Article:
When we founded The Cortland Review last year, it was my intention to bring to the
Web a magazine of print quality that would fully utilize the advantages of the Internet.
With Issue Three, The Cortland Review publishes in both text and audio, bringing some of
the world's finest poets online. For some, it's their first time in this format!
Thornsjo, A.F. Moritz, and R.T. Smith make their Web debut in this issue. It also marks
the debut of a new talent, one that I was very pleased to have found: her name is Muffy
Bolding, and she is an exhilarating poet. She is authoritative and earthy; contemporary,
yet she doesn't ask that you have a Ph.D. to understand her. I am very much interested in
following her career as it develops.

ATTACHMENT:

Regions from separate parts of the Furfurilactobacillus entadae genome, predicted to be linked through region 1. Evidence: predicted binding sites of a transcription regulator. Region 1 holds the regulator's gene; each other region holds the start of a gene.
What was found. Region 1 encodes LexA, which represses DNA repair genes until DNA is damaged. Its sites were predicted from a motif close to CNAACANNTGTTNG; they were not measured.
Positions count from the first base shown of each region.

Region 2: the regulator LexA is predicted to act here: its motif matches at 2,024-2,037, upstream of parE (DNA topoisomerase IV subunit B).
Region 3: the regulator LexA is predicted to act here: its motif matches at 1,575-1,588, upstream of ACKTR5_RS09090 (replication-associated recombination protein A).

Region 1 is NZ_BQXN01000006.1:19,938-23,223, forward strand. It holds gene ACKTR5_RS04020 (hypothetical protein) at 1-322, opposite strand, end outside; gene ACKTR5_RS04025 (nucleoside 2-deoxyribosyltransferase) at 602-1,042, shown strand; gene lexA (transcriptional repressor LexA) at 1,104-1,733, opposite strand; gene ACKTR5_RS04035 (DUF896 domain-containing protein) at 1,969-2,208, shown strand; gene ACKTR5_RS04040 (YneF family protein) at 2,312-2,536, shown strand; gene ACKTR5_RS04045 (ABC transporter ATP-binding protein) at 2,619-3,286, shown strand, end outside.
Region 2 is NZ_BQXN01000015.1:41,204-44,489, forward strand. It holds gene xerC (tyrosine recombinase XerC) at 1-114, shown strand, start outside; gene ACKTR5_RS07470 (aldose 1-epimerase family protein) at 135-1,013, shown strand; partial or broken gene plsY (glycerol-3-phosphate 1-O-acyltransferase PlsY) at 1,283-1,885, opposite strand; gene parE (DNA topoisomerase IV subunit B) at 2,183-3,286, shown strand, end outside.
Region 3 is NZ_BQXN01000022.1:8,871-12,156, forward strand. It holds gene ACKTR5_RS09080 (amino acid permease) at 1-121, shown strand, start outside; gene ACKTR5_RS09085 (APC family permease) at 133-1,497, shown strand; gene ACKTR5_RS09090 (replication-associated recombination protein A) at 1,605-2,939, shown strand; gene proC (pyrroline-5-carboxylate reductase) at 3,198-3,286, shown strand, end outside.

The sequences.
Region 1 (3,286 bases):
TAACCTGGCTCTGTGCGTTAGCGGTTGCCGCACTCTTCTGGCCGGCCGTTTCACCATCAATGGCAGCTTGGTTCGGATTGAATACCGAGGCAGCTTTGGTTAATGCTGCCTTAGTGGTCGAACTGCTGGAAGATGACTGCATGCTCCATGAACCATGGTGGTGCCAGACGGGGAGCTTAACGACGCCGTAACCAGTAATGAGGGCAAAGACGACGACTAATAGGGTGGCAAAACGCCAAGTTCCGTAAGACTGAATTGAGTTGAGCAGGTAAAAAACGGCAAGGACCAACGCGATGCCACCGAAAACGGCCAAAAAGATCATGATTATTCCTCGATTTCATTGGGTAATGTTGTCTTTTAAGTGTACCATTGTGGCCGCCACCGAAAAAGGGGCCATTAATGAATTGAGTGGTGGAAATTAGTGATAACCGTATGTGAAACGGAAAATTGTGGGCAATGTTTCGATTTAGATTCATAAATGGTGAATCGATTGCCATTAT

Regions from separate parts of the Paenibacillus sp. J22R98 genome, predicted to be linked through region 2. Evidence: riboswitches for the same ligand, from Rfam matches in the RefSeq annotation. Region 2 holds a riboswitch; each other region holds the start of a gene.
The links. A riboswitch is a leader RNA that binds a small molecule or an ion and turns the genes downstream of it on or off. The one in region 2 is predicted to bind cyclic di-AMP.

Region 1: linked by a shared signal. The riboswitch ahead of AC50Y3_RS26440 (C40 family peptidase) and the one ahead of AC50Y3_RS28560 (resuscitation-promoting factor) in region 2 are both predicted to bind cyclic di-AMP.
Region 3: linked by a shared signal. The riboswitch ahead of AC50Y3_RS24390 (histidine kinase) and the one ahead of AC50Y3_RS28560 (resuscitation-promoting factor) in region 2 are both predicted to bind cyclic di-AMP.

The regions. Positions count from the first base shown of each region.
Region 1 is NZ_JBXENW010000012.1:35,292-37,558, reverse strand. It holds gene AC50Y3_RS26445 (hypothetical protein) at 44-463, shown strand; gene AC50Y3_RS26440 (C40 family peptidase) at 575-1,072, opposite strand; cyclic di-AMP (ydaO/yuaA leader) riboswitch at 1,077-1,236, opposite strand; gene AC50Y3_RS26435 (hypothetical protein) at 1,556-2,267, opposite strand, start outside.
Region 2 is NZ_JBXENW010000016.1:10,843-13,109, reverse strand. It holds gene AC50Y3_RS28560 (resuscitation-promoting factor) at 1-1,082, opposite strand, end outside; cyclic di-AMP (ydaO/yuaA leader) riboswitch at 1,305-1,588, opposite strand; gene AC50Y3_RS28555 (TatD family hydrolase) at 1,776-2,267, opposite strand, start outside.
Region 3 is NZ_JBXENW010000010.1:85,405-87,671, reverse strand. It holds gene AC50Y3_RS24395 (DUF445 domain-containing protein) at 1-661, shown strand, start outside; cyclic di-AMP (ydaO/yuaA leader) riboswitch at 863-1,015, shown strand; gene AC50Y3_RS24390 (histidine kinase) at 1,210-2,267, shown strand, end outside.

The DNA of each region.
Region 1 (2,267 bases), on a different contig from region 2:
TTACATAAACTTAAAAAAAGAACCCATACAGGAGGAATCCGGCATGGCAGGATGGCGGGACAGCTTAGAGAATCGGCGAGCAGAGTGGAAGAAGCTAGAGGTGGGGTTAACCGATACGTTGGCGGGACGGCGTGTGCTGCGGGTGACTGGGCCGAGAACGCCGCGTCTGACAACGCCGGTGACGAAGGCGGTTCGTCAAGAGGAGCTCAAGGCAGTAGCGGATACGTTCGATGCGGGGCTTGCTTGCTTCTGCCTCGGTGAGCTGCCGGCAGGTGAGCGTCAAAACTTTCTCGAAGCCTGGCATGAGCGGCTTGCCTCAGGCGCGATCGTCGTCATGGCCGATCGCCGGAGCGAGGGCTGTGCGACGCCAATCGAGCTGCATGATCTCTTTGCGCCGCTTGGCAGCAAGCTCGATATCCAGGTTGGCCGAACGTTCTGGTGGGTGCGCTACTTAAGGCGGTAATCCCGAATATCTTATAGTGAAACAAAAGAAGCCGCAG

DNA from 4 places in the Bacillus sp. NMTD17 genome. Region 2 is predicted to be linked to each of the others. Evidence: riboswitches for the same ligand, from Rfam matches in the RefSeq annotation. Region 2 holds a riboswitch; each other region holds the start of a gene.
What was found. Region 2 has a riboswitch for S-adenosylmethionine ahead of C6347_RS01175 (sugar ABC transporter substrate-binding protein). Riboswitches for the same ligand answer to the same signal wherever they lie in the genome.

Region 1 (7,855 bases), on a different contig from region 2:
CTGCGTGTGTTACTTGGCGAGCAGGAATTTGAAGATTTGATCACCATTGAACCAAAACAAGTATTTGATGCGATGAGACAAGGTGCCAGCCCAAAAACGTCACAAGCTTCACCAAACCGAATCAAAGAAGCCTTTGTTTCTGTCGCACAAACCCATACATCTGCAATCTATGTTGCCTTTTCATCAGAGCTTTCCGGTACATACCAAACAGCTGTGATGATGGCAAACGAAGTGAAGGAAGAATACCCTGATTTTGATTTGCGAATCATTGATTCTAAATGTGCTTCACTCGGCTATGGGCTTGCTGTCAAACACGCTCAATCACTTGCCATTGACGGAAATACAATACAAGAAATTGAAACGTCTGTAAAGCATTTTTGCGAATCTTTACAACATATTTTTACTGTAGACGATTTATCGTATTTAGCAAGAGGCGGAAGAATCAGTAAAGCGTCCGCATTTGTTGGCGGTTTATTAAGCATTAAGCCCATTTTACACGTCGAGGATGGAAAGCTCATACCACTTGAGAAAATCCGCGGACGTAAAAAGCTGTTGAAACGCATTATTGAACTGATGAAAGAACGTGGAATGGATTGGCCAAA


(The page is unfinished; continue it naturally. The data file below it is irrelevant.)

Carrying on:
Getting back to the original point, perhaps the most interesting aspect of Internet
poetry is the financial side. The cost of a hardcopy magazine like The Cortland Review
would be staggering. The Web allows us to push the marketplace economy to the side.
Editors do not need to worry about funding and such. Instead they can focus their
attention on the creative aspects of putting a literary magazine together.
In an interview with renowned poet John Kinsella, Jacket Editor John Tranter intimated
that the Web is perhaps the best forum for poetry. I agree. The Cortland Review's second
issue reached more people in more countries than most print litmags did with their most
recent issue. The Internet certainly proves it can be a powerful medium for poetry.